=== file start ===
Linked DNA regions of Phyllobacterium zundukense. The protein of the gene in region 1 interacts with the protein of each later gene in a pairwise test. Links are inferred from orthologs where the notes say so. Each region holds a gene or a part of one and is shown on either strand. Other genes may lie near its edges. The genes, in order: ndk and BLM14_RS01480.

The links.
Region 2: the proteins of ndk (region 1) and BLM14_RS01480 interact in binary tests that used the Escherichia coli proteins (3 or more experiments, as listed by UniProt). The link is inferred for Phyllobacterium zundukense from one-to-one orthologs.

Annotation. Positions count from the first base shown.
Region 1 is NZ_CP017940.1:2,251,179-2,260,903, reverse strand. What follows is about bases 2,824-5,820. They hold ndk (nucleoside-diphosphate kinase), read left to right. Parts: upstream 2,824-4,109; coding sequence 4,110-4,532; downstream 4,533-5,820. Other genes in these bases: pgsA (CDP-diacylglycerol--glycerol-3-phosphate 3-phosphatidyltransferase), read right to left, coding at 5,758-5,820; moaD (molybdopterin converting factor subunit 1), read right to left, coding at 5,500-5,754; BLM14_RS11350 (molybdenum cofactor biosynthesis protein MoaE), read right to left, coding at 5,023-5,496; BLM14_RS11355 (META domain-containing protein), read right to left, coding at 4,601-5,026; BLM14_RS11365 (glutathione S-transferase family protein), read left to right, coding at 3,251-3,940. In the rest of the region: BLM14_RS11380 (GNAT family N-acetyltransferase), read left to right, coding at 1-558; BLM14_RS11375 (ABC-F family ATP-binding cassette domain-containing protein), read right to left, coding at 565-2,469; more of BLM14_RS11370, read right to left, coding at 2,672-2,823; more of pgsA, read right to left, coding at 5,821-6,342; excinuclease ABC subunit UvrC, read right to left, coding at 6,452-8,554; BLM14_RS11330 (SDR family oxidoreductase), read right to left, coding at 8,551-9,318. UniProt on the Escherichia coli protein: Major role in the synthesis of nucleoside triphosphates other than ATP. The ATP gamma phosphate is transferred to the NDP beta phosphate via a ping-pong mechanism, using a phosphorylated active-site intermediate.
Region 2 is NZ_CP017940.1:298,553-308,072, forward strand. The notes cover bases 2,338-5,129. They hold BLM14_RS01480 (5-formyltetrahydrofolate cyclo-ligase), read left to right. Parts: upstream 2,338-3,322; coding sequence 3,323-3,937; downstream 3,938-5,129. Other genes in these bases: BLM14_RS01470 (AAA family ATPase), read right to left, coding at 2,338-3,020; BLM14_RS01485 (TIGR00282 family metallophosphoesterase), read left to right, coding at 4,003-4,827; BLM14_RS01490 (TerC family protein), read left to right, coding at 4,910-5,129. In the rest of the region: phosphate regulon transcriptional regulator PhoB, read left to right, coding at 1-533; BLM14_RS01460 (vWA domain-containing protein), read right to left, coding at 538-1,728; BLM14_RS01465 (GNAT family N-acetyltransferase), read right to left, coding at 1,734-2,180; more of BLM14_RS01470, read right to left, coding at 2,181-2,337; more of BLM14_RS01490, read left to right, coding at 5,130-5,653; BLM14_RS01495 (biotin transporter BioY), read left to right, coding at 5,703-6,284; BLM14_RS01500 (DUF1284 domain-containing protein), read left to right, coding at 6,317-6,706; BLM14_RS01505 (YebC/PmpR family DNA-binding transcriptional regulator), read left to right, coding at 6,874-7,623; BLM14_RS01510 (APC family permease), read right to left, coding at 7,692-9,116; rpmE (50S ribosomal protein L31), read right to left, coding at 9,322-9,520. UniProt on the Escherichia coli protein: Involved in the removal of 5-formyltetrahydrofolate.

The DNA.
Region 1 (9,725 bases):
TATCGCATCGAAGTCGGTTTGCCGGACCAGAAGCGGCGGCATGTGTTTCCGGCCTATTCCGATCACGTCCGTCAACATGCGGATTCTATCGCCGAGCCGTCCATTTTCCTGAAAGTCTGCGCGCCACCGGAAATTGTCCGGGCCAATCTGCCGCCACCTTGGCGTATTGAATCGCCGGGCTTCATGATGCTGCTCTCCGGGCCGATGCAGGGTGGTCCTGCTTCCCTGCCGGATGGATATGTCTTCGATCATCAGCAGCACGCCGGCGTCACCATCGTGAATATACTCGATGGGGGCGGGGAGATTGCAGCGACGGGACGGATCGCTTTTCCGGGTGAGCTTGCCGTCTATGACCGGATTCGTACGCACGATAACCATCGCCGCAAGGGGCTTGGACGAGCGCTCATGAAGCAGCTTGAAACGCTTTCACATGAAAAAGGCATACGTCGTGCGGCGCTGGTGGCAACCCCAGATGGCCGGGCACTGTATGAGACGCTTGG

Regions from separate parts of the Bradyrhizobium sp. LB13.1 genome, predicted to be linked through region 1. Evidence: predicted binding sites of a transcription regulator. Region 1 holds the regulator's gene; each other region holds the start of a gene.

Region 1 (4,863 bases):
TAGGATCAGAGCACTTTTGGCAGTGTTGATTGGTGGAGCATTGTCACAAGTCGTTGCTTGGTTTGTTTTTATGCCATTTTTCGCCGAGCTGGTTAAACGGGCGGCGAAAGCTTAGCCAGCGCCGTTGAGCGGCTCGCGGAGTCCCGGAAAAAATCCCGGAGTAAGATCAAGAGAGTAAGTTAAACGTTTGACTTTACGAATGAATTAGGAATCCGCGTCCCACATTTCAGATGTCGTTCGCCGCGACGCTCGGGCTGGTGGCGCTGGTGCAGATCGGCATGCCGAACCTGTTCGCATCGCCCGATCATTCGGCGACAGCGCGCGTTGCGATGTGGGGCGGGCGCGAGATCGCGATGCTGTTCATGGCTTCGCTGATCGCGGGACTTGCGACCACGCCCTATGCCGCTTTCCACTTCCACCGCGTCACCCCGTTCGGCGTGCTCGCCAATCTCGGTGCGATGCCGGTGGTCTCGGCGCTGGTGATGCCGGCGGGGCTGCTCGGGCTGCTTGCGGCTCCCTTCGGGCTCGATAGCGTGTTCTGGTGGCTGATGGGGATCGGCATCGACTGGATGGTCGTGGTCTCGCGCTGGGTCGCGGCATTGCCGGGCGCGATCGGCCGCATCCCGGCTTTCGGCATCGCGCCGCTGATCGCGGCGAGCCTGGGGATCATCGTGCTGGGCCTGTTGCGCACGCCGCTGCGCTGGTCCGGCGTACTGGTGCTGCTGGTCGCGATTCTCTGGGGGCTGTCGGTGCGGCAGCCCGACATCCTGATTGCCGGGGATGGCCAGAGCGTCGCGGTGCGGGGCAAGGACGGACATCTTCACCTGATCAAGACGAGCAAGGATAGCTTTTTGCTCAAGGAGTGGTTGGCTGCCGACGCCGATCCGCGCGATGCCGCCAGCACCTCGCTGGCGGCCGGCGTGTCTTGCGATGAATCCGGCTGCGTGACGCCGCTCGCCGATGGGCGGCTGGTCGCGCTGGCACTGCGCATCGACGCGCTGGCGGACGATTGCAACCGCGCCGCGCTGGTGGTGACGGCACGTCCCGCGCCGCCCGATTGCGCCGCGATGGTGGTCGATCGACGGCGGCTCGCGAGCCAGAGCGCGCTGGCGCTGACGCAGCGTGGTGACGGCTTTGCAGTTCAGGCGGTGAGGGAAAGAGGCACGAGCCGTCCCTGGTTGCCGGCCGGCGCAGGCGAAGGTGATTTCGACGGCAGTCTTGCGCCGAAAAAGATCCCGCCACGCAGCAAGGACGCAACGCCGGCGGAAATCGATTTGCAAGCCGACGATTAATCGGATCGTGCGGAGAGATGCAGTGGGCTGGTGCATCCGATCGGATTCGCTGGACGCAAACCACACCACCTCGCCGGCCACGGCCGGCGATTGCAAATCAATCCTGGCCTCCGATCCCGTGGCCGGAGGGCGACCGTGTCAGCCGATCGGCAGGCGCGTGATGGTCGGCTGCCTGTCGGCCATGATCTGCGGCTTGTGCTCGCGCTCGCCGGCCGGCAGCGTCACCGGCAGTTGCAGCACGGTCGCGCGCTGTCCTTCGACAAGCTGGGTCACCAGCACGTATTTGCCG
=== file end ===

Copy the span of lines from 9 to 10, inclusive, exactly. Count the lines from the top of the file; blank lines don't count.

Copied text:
TATCGCATCGAAGTCGGTTTGCCGGACCAGAAGCGGCGGCATGTGTTTCCGGCCTATTCCGATCACGTCCGTCAACATGCGGATTCTATCGCCGAGCCGTCCATTTTCCTGAAAGTCTGCGCGCCACCGGAAATTGTCCGGGCCAATCTGCCGCCACCTTGGCGTATTGAATCGCCGGGCTTCATGATGCTGCTCTCCGGGCCGATGCAGGGTGGTCCTGCTTCCCTGCCGGATGGATATGTCTTCGATCATCAGCAGCACGCCGGCGTCACCATCGTGAATATACTCGATGGGGGCGGGGAGATTGCAGCGACGGGACGGATCGCTTTTCCGGGTGAGCTTGCCGTCTATGACCGGATTCGTACGCACGATAACCATCGCCGCAAGGGGCTTGGACGAGCGCTCATGAAGCAGCTTGAAACGCTTTCACATGAAAAAGGCATACGTCGTGCGGCGCTGGTGGCAACCCCAGATGGCCGGGCACTGTATGAGACGCTTGG

Regions from separate parts of the Bradyrhizobium sp. LB13.1 genome, predicted to be linked through region 1. Evidence: predicted binding sites of a transcription regulator. Region 1 holds the regulator's gene; each other region holds the start of a gene.